Cyclist dies in double-decker bus collison in London
A cyclist has died following a collision with a double decker bus in the East End of London – the fifth fatality on the capital’s roads in nine days.
Police were called to the scene on the junction of Whitechapel Road and Commercial Road at 11:30pm last night.
Paramedics treated the male cyclist, who hasn’t been named, at the scene, before taking him to hospital where he was pronounced dead at 4am.
The male bus driver was treated for shock and police are now trying to locate the cyclist’s next of kin.
No arrests have been made and officers are not looking for anyone else in connection with the incident.
- UPDATE (21/11/13)
The cyclist has been named as 21-year-old Khalid al-Hashimi. The London Evening Standard reported that he died just 2 days after his 21st birthday.
Khalid’s mum, Yasmin Wahab said about her son: “He was very experienced on a bike and had been cycling since he was five. The junction where this happened is a death trap and something needs to be done to stop this waste of life.”
- UPDATE (10/04/14)
Poplar coroner’s court was told Khalid had been almost twice over the legal limit for drink driving when he rode off the pavement into the path of an oncoming bus. He was found during a post-mortem to have 154 milligrams of ethanol per 100 millilitres of blood. The legal maximum is 80 milligrams.
CCTV footage from the 205 double decker bus showed how he suddenly appeared 10m in front of the vehicle, giving driver David Brennan no chance of avoiding a collision, despite braking in one second.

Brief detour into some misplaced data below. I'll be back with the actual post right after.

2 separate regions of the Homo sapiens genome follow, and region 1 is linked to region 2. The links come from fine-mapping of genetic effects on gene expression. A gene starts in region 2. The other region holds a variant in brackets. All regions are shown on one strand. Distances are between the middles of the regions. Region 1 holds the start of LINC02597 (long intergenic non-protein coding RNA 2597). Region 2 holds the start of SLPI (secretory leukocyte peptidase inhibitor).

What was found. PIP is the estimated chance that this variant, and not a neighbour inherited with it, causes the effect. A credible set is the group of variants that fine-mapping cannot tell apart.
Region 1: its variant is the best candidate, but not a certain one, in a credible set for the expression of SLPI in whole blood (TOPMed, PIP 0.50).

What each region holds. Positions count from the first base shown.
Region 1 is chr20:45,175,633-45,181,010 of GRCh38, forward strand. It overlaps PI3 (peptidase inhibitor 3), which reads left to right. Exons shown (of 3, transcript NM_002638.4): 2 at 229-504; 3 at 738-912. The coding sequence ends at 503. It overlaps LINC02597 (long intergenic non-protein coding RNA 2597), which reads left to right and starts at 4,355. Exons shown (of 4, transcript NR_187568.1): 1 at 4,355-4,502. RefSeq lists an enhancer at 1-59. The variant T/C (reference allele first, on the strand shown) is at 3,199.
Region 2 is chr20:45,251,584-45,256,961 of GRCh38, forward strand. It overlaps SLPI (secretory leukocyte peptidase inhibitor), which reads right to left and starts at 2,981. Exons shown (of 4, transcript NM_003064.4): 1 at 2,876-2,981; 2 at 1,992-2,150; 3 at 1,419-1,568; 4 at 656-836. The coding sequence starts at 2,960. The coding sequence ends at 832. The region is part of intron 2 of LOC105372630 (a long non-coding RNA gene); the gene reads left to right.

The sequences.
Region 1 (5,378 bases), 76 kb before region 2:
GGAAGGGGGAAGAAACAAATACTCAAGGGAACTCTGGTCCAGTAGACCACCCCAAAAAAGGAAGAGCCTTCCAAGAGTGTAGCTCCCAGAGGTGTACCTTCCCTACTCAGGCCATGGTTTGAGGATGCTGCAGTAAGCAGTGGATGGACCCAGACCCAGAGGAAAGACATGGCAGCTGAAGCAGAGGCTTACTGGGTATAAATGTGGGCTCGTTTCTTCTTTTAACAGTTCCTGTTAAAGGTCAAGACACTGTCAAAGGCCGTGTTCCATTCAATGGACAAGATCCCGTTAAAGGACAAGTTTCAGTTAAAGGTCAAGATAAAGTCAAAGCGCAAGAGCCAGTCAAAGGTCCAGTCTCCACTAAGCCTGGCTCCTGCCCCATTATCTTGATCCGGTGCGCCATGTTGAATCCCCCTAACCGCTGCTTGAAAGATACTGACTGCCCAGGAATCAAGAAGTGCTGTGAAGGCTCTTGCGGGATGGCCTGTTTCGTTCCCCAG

Coroner Mary Hassell said Mr al-Hashimi was not wearing a helmet and asked if it would have made any difference. Pathologist Dr Chin Along said: “I don’t think so. Bicycle helmets, the way they are designed, are not for velocity injuries.”
Collision investigator PC Andrew Smith said Mr al-Hashimi had ridden on the pavement the wrong way up Leman Street – a one-way street – and attempted to ride across Whitechapel High Street.
PC Smith said Mr al-Hashimi may have been confused by a wrongly-angled red light in the centre of Whitechapel High Street used by traffic turning right into Commercial Street.
Ms Hassell recorded that Mr al-Hashimi died as a result of road traffic collision. She said: “It may be that Mr al-Hashimi saw the cars stationary and saw the red light and thought the cars were being held at the red light, and thought it was safe to cross.
“But nevertheless this wasn’t a pedestrian crossing and he [the bus driver] didn’t stop, and that is why the collision occurred, I’m very sorry to say.”